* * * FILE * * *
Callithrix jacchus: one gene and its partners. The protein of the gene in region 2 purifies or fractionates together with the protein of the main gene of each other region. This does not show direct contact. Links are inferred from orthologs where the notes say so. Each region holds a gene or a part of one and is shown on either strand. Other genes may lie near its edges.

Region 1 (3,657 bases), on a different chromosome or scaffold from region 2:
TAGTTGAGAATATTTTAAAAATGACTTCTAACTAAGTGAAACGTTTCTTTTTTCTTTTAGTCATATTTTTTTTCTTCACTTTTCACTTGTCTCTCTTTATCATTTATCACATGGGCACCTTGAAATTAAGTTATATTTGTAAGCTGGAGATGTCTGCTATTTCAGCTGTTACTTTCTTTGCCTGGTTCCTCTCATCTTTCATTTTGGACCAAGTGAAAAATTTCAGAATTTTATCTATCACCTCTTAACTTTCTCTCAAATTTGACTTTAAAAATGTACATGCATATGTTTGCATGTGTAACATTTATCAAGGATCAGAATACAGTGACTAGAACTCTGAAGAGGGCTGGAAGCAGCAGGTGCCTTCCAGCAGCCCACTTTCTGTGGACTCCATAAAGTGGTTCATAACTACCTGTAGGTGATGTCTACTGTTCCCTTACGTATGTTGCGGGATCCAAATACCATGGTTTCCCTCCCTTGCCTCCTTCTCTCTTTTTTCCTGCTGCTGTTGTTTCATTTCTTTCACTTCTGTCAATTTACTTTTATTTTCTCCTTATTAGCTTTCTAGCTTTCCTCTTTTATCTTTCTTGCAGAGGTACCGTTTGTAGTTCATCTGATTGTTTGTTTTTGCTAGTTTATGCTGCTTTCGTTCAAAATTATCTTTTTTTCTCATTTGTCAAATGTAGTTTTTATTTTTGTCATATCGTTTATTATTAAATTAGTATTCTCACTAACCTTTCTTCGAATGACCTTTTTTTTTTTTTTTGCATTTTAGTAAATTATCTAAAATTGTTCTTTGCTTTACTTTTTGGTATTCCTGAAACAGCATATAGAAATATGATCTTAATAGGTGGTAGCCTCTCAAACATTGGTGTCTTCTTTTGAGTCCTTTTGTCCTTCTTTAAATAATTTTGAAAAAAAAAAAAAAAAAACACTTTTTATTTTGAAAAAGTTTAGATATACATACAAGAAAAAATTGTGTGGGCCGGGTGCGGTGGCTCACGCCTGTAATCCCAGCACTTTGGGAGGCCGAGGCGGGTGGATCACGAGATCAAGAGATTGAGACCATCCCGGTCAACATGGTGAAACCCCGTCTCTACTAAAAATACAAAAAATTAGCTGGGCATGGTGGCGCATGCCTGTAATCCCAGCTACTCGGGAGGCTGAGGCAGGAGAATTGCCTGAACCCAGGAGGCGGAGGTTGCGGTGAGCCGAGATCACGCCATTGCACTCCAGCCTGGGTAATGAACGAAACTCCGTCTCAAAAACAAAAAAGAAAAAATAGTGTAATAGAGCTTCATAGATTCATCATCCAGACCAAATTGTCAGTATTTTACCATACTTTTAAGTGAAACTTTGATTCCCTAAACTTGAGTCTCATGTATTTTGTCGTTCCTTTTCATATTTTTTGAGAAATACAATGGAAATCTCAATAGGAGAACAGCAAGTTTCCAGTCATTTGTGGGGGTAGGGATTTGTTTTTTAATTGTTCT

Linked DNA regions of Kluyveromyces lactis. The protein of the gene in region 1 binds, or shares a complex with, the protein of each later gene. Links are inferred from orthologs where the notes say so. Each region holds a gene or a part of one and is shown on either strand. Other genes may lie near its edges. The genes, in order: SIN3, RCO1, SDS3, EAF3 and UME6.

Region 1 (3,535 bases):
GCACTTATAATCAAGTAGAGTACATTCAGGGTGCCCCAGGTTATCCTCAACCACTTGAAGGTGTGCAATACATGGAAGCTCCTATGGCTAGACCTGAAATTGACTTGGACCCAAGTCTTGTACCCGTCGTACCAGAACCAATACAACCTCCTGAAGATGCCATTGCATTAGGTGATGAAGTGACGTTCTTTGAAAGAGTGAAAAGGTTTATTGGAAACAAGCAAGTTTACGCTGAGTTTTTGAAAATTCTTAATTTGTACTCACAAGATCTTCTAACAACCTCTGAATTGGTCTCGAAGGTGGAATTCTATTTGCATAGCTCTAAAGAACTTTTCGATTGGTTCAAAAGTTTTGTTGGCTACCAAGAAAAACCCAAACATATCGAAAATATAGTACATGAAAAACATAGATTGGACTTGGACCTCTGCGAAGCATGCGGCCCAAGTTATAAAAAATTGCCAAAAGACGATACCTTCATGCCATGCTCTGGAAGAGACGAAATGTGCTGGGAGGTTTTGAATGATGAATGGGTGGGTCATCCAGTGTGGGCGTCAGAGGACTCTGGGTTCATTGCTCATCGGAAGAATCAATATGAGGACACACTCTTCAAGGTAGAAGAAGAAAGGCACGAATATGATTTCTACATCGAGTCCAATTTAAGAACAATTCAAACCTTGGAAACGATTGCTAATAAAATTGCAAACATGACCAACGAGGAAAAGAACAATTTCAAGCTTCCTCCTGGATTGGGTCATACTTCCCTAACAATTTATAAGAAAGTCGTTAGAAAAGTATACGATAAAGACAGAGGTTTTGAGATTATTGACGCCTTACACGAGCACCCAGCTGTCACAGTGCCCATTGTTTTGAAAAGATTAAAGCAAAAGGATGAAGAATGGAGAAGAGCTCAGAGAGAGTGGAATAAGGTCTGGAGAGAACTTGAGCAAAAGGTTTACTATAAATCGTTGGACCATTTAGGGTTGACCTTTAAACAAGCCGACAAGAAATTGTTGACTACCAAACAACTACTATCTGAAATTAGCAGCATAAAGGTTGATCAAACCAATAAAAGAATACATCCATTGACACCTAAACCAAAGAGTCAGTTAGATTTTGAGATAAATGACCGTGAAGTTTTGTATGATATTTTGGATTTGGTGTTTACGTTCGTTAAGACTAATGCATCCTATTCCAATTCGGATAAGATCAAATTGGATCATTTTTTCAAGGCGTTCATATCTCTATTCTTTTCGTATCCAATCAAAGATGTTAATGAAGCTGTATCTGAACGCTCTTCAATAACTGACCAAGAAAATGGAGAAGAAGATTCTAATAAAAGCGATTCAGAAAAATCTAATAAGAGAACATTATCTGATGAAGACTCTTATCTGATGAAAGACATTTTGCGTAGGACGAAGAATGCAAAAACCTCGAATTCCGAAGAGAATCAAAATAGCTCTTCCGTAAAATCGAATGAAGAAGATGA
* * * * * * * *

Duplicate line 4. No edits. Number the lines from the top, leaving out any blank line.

Linked DNA regions of Kluyveromyces lactis. The protein of the gene in region 1 binds, or shares a complex with, the protein of each later gene. Links are inferred from orthologs where the notes say so. Each region holds a gene or a part of one and is shown on either strand. Other genes may lie near its edges. The genes, in order: SIN3, RCO1, SDS3, EAF3 and UME6.